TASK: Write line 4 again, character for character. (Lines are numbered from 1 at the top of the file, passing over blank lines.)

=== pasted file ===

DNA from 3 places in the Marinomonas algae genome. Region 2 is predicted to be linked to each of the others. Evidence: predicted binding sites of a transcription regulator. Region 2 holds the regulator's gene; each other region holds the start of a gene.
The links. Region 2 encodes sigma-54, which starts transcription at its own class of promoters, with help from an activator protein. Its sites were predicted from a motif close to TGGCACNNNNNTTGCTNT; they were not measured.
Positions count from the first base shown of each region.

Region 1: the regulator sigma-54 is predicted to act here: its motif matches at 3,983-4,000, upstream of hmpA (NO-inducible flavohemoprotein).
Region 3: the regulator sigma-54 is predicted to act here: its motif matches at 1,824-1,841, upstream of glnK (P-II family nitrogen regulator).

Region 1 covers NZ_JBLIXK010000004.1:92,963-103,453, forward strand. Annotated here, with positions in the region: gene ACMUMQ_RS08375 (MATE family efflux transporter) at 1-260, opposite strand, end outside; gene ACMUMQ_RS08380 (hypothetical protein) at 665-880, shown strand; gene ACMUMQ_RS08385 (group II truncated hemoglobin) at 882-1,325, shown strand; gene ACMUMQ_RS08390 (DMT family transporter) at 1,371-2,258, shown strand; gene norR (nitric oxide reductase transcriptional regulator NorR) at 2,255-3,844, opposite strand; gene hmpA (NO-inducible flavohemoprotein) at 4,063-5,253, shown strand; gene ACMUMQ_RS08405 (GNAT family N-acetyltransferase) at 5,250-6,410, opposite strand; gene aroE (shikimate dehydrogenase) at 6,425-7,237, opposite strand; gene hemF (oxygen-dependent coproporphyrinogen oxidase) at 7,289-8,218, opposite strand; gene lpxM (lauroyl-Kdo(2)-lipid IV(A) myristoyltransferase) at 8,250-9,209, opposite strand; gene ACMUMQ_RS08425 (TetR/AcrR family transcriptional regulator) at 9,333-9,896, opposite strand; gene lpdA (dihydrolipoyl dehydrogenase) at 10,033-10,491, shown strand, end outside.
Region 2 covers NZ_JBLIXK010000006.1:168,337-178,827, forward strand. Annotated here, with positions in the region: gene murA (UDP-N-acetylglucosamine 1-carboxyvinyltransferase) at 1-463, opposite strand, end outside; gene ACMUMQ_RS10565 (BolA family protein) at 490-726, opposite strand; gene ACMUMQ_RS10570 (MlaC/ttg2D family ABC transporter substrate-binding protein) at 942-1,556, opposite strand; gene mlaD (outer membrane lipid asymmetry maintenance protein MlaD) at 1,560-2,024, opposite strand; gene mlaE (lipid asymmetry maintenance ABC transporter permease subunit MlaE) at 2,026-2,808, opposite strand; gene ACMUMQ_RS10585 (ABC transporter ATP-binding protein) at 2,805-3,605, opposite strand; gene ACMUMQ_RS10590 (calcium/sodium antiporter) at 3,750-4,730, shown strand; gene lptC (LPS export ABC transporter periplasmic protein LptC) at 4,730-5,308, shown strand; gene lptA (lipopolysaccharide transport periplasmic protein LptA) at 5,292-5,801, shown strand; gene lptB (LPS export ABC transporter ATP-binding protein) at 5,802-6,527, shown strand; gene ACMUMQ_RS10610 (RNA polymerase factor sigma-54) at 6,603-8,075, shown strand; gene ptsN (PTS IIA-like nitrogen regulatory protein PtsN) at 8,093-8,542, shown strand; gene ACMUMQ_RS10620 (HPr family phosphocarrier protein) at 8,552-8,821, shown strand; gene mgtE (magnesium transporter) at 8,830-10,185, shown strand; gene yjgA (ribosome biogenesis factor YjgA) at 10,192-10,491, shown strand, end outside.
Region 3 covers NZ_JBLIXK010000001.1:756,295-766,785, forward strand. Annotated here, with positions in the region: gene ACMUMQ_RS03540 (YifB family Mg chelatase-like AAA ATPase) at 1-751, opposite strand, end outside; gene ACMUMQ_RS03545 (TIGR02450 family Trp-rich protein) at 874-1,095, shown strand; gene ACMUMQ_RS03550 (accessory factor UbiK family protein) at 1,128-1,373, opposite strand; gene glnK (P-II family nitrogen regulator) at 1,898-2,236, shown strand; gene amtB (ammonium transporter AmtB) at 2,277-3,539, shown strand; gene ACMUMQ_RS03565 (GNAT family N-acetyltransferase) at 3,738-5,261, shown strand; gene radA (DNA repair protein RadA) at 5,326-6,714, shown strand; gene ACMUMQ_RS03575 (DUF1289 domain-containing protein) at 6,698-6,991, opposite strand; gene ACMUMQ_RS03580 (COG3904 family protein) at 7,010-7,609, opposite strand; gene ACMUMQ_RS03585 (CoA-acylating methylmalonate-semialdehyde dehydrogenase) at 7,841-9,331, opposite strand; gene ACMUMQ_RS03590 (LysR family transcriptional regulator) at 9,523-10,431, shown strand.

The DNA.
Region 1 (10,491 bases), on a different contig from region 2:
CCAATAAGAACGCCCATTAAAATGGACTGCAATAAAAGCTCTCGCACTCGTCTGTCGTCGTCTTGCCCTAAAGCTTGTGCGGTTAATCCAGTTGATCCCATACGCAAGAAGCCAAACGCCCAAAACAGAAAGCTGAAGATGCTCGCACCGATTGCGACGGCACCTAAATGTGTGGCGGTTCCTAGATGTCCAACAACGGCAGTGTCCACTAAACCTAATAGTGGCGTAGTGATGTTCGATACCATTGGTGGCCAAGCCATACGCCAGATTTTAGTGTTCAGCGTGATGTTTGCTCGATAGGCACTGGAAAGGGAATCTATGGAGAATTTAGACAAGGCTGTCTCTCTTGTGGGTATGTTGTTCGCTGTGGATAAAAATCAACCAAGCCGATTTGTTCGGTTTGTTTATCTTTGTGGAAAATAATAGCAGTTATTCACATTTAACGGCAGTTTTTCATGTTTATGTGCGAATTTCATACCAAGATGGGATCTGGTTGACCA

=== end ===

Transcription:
Region 1: the regulator sigma-54 is predicted to act here: its motif matches at 3,983-4,000, upstream of hmpA (NO-inducible flavohemoprotein).